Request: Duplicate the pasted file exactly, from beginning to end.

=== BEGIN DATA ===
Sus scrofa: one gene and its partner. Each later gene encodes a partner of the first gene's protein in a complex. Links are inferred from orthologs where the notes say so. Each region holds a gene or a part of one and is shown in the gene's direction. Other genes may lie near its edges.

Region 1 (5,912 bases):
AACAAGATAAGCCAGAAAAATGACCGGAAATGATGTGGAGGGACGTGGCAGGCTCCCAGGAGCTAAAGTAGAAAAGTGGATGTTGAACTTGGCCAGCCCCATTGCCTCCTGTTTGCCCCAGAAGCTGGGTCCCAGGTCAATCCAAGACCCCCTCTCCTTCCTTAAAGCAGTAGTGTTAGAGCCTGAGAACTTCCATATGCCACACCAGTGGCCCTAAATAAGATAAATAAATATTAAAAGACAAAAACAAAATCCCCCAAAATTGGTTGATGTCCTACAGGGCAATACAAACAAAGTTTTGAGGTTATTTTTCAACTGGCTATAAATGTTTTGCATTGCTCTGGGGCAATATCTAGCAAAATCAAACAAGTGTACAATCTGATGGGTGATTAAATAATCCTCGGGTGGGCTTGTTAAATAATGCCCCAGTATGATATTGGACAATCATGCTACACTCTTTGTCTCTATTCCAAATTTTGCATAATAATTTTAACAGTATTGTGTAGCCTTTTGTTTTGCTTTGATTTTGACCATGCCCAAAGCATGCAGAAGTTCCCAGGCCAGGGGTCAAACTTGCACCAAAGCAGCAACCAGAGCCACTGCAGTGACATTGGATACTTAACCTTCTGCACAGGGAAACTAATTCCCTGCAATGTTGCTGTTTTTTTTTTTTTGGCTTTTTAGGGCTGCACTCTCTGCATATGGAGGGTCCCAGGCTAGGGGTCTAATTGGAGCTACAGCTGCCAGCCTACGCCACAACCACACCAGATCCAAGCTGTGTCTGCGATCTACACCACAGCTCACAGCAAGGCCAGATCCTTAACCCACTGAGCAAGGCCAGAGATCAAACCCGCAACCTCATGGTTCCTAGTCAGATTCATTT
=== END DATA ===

Sus scrofa: one gene and its partner. Each later gene encodes a partner of the first gene's protein in a complex. Links are inferred from orthologs where the notes say so. Each region holds a gene or a part of one and is shown in the gene's direction. Other genes may lie near its edges.

Region 1 (5,912 bases):
AACAAGATAAGCCAGAAAAATGACCGGAAATGATGTGGAGGGACGTGGCAGGCTCCCAGGAGCTAAAGTAGAAAAGTGGATGTTGAACTTGGCCAGCCCCATTGCCTCCTGTTTGCCCCAGAAGCTGGGTCCCAGGTCAATCCAAGACCCCCTCTCCTTCCTTAAAGCAGTAGTGTTAGAGCCTGAGAACTTCCATATGCCACACCAGTGGCCCTAAATAAGATAAATAAATATTAAAAGACAAAAACAAAATCCCCCAAAATTGGTTGATGTCCTACAGGGCAATACAAACAAAGTTTTGAGGTTATTTTTCAACTGGCTATAAATGTTTTGCATTGCTCTGGGGCAATATCTAGCAAAATCAAACAAGTGTACAATCTGATGGGTGATTAAATAATCCTCGGGTGGGCTTGTTAAATAATGCCCCAGTATGATATTGGACAATCATGCTACACTCTTTGTCTCTATTCCAAATTTTGCATAATAATTTTAACAGTATTGTGTAGCCTTTTGTTTTGCTTTGATTTTGACCATGCCCAAAGCATGCAGAAGTTCCCAGGCCAGGGGTCAAACTTGCACCAAAGCAGCAACCAGAGCCACTGCAGTGACATTGGATACTTAACCTTCTGCACAGGGAAACTAATTCCCTGCAATGTTGCTGTTTTTTTTTTTTTGGCTTTTTAGGGCTGCACTCTCTGCATATGGAGGGTCCCAGGCTAGGGGTCTAATTGGAGCTACAGCTGCCAGCCTACGCCACAACCACACCAGATCCAAGCTGTGTCTGCGATCTACACCACAGCTCACAGCAAGGCCAGATCCTTAACCCACTGAGCAAGGCCAGAGATCAAACCCGCAACCTCATGGTTCCTAGTCAGATTCATTT